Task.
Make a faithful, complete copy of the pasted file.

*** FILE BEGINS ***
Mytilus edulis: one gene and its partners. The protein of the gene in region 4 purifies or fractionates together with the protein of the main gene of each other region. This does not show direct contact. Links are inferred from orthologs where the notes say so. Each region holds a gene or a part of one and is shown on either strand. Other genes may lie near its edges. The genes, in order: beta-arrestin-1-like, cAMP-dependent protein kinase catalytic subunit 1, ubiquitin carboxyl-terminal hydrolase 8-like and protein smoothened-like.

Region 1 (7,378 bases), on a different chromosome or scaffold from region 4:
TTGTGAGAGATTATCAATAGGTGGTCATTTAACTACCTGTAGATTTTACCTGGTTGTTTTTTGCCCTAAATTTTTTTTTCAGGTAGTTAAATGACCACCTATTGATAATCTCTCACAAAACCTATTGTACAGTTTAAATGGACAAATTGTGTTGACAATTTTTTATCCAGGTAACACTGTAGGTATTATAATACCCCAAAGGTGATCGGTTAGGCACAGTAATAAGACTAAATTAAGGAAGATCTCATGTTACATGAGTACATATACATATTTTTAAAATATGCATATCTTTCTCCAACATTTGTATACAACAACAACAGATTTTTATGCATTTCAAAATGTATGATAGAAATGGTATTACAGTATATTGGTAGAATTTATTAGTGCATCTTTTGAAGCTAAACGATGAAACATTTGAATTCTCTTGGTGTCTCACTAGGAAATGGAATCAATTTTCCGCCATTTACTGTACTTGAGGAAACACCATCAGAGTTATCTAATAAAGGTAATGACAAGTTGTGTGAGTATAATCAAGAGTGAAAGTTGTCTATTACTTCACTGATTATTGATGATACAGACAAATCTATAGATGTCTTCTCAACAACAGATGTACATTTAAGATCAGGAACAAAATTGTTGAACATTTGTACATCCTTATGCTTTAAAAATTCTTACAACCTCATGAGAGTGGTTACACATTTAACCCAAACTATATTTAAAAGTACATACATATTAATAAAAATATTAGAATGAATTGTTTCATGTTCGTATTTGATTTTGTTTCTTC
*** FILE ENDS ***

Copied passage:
Mytilus edulis: one gene and its partners. The protein of the gene in region 4 purifies or fractionates together with the protein of the main gene of each other region. This does not show direct contact. Links are inferred from orthologs where the notes say so. Each region holds a gene or a part of one and is shown on either strand. Other genes may lie near its edges. The genes, in order: beta-arrestin-1-like, cAMP-dependent protein kinase catalytic subunit 1, ubiquitin carboxyl-terminal hydrolase 8-like and protein smoothened-like.

Region 1 (7,378 bases), on a different chromosome or scaffold from region 4:
TTGTGAGAGATTATCAATAGGTGGTCATTTAACTACCTGTAGATTTTACCTGGTTGTTTTTTGCCCTAAATTTTTTTTTCAGGTAGTTAAATGACCACCTATTGATAATCTCTCACAAAACCTATTGTACAGTTTAAATGGACAAATTGTGTTGACAATTTTTTATCCAGGTAACACTGTAGGTATTATAATACCCCAAAGGTGATCGGTTAGGCACAGTAATAAGACTAAATTAAGGAAGATCTCATGTTACATGAGTACATATACATATTTTTAAAATATGCATATCTTTCTCCAACATTTGTATACAACAACAACAGATTTTTATGCATTTCAAAATGTATGATAGAAATGGTATTACAGTATATTGGTAGAATTTATTAGTGCATCTTTTGAAGCTAAACGATGAAACATTTGAATTCTCTTGGTGTCTCACTAGGAAATGGAATCAATTTTCCGCCATTTACTGTACTTGAGGAAACACCATCAGAGTTATCTAATAAAGGTAATGACAAGTTGTGTGAGTATAATCAAGAGTGAAAGTTGTCTATTACTTCACTGATTATTGATGATACAGACAAATCTATAGATGTCTTCTCAACAACAGATGTACATTTAAGATCAGGAACAAAATTGTTGAACATTTGTACATCCTTATGCTTTAAAAATTCTTACAACCTCATGAGAGTGGTTACACATTTAACCCAAACTATATTTAAAAGTACATACATATTAATAAAAATATTAGAATGAATTGTTTCATGTTCGTATTTGATTTTGTTTCTTC